Tuesday, January 26, 2010

Show Me Da Monies: Live from OMMA Social

This morning, I had the pleasure of listening in on a panel at OMMA Social titled, Social Media - Hot to Connect Metrics with Objectives. As you can imagine, the focus was on the Holy Grail of social media i.e., measurement. The list of panelists are below (David B. moderated the panel). Since I'm live blogging, the write up will be more of a collection of notes/tweets vs. a cohesive write up. Depending on where this goes, I may go back and do a second look. Here goes:
The panel started off with a discussion of a basic principal of measurement (could be applied to any marketing discipline) namely that it starts with goals. Any company needs to know what they are trying to achieve and ideally, what the benchmarks look like for those measurements. Amber (Radian6) cited a case recently where a company wanted help with measurement yet wasn't benchmarking across other channels. Of course this isn't unique but might lead to future frustration as marketers hope/expect that agencies/service providers in the world of "social" will magicially be able to pull meaningfull statistics out of thin air.

David (360i) asked the question of the panelists, "what one thing do you hear that marketers wish they could measure better?" Some of the answers that came back were:
  • Which of all the stuff going on (Facebook, blogging, Twitter) is the most successful?
  • What is the reach (personally, this is a huge one and likely will make or break many social media campaigns this year).
  • Who are my most influential advocates? What spurs them to take action?
Another question (this time from Twitter), "when will predictive analytics take hold in social media?" A good response to this was captured by DaveYamon on Twitter...
@jimsterne says predictive analytics is data poor, SM is data rich: "Chocolate and peanut butter waiting to happen" #ommasocial
Amber chimed in and said that a lot of companies that Radian6 is working with are still in the early phases of adoption. So understanding second and third level impact is still on the horizon. She also emphasized the need for commonality in language between brand marketers and the C-suite. Knowing what "ROI" means and what the expectations are of what's getting measured (and what's possible) is key.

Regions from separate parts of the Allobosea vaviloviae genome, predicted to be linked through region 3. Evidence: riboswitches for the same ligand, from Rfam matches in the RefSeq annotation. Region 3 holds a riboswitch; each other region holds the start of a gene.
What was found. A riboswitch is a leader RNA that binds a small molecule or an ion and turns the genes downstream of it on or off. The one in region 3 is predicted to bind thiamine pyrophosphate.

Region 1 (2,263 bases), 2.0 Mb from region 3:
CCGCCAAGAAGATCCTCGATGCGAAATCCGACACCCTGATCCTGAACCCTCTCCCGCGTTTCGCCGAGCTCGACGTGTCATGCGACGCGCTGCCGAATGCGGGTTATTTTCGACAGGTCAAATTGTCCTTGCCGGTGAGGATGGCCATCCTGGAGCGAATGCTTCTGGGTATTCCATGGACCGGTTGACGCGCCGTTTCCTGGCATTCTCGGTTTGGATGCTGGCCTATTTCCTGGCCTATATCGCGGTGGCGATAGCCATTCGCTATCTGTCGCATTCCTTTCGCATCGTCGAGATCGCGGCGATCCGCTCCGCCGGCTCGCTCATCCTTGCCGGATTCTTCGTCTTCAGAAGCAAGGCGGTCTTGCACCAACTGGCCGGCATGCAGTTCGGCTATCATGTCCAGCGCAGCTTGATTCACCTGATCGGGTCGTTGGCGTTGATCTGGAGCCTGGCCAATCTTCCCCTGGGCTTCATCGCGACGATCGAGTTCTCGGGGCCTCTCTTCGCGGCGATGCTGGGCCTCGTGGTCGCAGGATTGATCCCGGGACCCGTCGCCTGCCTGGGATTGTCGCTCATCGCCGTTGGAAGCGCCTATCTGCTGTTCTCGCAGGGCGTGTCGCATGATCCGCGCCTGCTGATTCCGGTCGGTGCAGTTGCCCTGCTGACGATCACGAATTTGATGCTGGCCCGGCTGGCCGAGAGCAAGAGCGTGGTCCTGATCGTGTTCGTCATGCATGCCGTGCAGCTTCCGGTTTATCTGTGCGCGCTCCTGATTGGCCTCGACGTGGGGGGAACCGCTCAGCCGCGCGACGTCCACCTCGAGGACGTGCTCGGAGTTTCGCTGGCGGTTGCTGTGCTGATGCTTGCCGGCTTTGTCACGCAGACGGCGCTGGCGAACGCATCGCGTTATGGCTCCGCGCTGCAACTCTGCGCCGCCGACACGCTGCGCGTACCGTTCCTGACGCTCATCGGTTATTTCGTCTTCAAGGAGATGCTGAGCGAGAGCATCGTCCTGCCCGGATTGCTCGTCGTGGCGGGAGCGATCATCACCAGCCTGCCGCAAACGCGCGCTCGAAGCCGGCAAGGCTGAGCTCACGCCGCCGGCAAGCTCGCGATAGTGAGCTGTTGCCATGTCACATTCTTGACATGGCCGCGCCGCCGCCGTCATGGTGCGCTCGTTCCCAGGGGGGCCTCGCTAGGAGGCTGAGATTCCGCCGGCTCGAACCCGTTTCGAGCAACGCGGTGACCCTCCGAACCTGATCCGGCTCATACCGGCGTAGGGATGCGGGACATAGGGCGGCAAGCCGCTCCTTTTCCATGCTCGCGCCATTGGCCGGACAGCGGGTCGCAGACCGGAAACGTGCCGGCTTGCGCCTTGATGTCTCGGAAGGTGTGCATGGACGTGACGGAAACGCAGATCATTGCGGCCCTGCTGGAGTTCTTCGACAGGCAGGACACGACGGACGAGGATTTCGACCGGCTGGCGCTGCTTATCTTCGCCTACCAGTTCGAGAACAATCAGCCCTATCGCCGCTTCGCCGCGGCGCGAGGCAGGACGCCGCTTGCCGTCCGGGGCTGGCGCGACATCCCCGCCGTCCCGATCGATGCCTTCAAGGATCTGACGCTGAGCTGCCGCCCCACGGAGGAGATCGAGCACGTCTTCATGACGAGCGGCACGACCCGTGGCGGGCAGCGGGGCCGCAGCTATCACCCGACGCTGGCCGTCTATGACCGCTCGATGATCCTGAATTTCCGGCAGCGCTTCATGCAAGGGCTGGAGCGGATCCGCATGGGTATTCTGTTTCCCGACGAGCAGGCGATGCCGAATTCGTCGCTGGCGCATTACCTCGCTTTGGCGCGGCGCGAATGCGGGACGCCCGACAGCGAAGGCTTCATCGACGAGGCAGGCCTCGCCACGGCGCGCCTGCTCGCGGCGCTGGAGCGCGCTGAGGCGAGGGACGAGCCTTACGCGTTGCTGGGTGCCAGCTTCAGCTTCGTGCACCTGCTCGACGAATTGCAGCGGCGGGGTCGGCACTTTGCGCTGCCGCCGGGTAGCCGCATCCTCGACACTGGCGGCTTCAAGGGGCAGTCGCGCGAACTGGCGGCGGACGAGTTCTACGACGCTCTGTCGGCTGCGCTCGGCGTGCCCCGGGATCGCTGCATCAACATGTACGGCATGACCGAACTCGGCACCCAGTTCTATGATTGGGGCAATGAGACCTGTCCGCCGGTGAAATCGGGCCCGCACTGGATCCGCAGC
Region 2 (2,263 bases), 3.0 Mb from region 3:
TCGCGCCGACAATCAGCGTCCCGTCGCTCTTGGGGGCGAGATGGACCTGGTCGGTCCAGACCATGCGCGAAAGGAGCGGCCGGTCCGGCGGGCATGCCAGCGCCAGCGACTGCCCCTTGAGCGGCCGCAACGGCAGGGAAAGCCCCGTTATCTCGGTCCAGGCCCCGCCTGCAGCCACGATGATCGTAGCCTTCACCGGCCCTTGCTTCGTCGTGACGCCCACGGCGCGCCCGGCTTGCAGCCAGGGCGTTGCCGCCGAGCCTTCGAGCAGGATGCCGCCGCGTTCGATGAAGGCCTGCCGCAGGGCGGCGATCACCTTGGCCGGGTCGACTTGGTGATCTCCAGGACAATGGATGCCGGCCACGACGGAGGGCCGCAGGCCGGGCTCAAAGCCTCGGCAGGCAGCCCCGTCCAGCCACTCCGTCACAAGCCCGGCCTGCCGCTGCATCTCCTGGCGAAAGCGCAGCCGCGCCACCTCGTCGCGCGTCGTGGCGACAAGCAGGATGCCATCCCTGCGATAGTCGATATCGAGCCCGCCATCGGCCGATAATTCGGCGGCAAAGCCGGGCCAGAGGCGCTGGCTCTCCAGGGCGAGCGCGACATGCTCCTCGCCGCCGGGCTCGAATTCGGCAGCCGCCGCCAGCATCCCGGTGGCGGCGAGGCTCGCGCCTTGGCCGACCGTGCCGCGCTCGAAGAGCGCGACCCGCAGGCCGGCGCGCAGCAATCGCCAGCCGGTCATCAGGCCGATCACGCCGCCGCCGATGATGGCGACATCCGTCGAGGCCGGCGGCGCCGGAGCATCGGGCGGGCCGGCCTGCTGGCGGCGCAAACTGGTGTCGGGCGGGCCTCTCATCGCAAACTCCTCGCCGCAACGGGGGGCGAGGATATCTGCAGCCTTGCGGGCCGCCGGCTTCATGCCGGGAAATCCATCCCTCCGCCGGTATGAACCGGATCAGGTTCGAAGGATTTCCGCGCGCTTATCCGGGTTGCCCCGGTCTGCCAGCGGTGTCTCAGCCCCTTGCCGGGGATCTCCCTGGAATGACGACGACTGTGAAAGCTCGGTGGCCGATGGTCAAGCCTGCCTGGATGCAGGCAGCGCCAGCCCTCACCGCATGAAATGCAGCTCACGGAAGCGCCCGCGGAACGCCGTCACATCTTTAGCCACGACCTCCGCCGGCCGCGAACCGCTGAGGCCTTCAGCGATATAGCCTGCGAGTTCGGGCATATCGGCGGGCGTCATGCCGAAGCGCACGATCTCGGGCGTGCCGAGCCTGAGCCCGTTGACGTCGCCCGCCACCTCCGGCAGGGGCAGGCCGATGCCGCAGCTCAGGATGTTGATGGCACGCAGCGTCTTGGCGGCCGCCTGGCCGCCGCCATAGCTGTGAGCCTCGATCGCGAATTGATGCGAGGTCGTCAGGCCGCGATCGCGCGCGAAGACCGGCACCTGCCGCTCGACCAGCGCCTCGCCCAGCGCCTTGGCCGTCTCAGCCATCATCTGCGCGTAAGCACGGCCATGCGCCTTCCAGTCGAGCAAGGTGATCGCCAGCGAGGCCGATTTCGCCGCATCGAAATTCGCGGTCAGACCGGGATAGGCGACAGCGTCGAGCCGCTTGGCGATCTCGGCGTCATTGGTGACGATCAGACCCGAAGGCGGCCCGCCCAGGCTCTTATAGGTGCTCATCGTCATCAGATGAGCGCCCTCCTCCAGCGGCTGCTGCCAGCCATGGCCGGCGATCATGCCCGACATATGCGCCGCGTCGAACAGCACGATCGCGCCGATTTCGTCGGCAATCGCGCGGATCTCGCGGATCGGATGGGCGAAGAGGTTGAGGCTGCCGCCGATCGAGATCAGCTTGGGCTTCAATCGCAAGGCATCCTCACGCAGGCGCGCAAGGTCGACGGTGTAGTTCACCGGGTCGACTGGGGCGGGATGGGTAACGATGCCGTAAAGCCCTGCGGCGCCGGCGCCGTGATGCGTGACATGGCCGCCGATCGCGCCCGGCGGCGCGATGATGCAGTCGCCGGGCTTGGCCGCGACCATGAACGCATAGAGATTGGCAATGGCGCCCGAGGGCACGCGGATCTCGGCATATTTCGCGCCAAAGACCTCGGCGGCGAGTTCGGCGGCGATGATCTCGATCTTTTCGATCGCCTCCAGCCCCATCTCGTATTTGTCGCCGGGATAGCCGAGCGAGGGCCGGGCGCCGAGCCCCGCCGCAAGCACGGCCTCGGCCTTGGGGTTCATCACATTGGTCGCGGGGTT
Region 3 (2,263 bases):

Carla (Six Apart) mentioned the importance of letting go a little bit of the rigid structure of traditional measurement.

Another good Twitter comment by Forrester Analyst, Augie Ray...
What is the value of a follower? Depends on what they're saying! #OMMASocial panel<-the tweet that proves its own rule

My new friend, Siouxsie Jennett, asked a question that built on Augie's point. She mentioned that the CEO of a client company was complaining about only having 200 followers on Twitter. Her question was how to make the C-suite better understand the relative value of a follow. For instance, the aforementioned company only targeted 1,200 companies worldwide. From that perspective, 200 out of 1,200 looked pretty darn good.

Another topic of focus was share of conversation. This metric measures the share of possible conversation that a company could be part of. For instance, a small B2B company should expect to get the same interaction/share of conversation as Nike. But this company should be looking at the amount of conversation around their industry and specifically, among their competitors.

Bottom line, panels like these never dig as deep into the world of metrics as we'd like but there definitely were some interesting perspectives shared. To that end, keep an eye on the Twitter stream coming from OMMA today for other interesting nuggets.


  1. So tough to dive too deep, especially without ample time for the case study part which I think is really necessary, but glad you captures a lot of the great points shared.

  2. David - wow, you win the award for fastest comment! I totally hear you on the "not enough time to dive deep" point. And of course a case study would have been extremely helpful. You did a great job though and please know that my remark about not diving deep enough was not a critique of your excellent moderating skills or the great job the folks on the panel did providing answers to your questions.

    Thanks again.

  3. Engagement is all about sentiment,analysis and there is a group of people who are called the listning center and they follow the subject matter closely.